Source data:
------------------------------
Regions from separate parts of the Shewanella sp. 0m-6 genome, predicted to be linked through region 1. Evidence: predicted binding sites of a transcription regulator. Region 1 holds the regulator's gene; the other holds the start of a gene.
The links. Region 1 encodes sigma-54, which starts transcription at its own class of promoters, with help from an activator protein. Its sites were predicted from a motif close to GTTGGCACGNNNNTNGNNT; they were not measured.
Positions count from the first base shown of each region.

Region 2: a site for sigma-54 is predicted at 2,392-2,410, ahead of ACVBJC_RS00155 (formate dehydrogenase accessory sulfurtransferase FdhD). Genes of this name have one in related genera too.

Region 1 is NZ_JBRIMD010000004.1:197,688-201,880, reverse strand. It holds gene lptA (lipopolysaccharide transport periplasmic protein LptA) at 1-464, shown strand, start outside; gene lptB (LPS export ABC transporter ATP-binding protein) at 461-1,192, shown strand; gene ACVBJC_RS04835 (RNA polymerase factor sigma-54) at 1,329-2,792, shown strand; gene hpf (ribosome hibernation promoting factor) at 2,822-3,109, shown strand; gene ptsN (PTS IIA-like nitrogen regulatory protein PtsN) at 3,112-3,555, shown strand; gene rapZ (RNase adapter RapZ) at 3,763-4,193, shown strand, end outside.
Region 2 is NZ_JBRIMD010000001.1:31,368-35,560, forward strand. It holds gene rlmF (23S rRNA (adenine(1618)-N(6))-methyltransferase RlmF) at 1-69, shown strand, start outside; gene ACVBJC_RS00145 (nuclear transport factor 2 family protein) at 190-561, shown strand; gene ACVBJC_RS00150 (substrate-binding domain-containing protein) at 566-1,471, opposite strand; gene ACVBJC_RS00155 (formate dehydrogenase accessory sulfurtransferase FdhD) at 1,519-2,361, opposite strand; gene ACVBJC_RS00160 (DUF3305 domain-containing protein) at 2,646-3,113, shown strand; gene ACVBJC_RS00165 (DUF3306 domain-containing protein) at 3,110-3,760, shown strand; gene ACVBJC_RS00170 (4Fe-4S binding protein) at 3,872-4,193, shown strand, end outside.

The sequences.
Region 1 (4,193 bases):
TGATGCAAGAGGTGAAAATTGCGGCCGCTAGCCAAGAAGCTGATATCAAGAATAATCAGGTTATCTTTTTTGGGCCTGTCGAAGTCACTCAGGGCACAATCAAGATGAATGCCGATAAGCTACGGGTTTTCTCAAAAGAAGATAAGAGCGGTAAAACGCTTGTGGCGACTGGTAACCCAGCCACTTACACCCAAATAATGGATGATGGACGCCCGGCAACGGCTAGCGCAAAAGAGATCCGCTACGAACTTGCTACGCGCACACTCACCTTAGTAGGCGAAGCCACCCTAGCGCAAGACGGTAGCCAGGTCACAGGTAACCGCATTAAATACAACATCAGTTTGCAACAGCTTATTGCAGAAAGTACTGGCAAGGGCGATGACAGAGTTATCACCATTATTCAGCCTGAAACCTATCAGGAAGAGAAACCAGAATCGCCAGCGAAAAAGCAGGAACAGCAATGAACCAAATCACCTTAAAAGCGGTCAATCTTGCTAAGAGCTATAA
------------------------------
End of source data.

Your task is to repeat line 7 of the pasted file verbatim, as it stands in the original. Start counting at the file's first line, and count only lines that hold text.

The sequences.